LONDON (Reuters) - U.S. President Barack Obama said on Thursday the United States would “lead by example” in combating climate change so that developing nations such as India and China would follow suit.
Speaking at the G20 meeting of major economies, he used his presidential debut on the world stage to contrast his policies with those of former President George W. Bush, who had twinned U.S. action to curb climate greenhouse gases with pressure on emerging economic powerhouses.
“China and India ... justifiably chafe at the idea that they should somehow sacrifice their development for our efforts to control climate change,” Obama told a news conference at the conclusion of the London summit.
He told reporters he had pledged U.S. climate leadership in a meeting with Indian Prime Minister Manmohan Singh.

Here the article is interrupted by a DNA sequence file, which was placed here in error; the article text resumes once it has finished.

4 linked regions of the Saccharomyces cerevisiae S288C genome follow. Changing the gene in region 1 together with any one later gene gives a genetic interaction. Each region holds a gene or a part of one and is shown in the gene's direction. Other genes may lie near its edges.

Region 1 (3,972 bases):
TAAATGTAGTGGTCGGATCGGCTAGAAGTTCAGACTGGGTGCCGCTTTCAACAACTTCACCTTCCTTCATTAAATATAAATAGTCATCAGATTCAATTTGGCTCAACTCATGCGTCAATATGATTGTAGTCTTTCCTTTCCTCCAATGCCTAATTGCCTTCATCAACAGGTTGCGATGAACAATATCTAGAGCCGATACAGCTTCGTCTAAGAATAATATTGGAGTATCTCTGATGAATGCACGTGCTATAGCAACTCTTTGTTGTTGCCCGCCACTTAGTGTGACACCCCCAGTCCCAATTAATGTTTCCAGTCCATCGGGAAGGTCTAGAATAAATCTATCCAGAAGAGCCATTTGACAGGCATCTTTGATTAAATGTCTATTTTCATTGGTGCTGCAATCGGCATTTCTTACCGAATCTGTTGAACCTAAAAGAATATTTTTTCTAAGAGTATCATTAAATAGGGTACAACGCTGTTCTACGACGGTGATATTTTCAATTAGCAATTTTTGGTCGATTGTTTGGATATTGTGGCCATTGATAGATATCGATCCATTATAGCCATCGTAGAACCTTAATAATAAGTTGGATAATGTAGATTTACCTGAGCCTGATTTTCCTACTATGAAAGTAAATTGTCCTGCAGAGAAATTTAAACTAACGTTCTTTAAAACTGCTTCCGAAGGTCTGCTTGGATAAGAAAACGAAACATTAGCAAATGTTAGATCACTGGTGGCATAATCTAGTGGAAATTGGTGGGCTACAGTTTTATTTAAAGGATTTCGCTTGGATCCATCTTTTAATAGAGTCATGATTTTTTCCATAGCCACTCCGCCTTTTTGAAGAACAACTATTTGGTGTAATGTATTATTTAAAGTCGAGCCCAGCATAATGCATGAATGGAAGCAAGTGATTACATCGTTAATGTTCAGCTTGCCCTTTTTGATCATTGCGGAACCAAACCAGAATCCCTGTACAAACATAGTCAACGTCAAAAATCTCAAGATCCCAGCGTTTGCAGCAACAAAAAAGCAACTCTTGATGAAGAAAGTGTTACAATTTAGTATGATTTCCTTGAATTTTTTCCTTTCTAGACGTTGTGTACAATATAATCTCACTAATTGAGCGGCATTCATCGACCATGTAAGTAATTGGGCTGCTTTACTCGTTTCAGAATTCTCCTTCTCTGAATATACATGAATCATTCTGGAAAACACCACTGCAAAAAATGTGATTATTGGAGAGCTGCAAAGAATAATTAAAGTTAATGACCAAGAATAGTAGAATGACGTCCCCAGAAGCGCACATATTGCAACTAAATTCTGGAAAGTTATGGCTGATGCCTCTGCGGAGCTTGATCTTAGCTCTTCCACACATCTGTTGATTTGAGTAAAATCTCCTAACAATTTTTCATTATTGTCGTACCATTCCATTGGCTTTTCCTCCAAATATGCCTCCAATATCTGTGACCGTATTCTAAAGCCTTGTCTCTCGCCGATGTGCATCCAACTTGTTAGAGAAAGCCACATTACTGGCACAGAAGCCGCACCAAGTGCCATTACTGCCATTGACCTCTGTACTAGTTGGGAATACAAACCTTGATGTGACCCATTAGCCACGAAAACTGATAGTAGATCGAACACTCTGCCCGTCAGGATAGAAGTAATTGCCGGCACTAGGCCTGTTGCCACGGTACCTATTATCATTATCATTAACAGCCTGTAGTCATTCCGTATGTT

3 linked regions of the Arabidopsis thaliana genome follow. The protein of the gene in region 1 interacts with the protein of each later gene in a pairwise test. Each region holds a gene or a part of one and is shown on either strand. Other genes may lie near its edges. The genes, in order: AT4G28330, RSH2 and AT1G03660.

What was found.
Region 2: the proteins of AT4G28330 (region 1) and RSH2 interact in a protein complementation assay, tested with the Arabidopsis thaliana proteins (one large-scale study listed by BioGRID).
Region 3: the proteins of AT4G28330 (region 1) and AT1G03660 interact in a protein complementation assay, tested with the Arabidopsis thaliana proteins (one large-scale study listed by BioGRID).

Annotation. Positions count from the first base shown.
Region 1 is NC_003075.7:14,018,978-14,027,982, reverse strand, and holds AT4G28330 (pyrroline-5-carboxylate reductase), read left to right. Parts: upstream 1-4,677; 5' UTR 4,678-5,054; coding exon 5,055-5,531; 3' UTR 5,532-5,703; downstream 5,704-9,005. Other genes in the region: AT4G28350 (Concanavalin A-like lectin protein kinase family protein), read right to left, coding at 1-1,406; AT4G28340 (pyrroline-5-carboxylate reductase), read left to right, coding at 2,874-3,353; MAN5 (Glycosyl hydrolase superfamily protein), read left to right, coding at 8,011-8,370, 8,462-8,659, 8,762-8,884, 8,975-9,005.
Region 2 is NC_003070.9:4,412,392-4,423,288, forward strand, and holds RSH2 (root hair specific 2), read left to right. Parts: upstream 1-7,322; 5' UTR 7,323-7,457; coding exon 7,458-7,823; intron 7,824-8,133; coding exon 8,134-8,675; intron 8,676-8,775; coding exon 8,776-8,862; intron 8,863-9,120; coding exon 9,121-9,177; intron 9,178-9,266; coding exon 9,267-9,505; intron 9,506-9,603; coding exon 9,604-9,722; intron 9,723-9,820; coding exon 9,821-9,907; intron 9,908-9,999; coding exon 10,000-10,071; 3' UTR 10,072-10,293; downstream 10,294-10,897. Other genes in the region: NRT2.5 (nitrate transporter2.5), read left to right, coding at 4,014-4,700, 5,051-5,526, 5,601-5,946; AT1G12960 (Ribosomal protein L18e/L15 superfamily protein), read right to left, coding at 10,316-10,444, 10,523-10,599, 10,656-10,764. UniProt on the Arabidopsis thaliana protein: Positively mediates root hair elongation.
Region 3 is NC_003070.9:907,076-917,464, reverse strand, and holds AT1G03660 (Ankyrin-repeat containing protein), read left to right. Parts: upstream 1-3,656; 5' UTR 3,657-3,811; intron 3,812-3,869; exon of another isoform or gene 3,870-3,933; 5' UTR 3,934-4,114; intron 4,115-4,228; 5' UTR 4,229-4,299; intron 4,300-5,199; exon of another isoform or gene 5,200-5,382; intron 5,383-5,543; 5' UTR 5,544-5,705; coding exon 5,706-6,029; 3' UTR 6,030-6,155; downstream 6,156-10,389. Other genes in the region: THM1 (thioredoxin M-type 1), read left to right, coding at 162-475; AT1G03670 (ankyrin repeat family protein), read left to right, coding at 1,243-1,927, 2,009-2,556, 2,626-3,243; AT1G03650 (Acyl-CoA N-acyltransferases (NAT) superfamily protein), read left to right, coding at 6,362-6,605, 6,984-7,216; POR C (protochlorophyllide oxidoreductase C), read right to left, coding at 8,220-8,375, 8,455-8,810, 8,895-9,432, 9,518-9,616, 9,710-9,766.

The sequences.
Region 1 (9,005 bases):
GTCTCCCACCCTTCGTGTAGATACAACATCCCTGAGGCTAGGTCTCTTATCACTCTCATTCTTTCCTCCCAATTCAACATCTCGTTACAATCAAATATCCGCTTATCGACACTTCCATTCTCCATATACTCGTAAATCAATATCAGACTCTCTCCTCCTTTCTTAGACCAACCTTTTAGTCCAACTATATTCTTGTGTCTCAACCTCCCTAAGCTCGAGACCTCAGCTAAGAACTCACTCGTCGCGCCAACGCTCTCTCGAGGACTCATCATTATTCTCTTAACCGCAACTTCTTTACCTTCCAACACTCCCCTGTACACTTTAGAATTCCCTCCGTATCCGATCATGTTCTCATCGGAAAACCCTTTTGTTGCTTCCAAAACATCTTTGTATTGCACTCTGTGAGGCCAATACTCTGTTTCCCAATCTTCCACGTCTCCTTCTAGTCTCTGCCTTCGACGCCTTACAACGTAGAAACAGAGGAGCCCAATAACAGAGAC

“We talked about ... how important it is for the United States to lead by example to reducing our carbon footprint so that we can help to forge agreements with countries like China and India.”
Obama said that developing countries such as China, the world’s top carbon emitter, must also act on the climate, but used a light touch which may bode well for U.N. talks meant to forge a new climate treaty in Copenhagen in December.
“If China and India with their populations had the same energy usage as the average American then we would all have melted by now,” he said.
Developing countries say that the developed world has earned its wealth from more than two centuries of industrialization, spewing carbon dioxide into the atmosphere in the process from burning fossil fuels like coal and oil.
They say the North must act first and help pay the bill for carbon cuts in the South.
The main outcome of the G20 summit was a $1 trillion pledge to rescue the global economy. Leaders also re-affirmed a previous commitment to sign a U.N. climate deal this year, and accelerate the transition to a greener economy.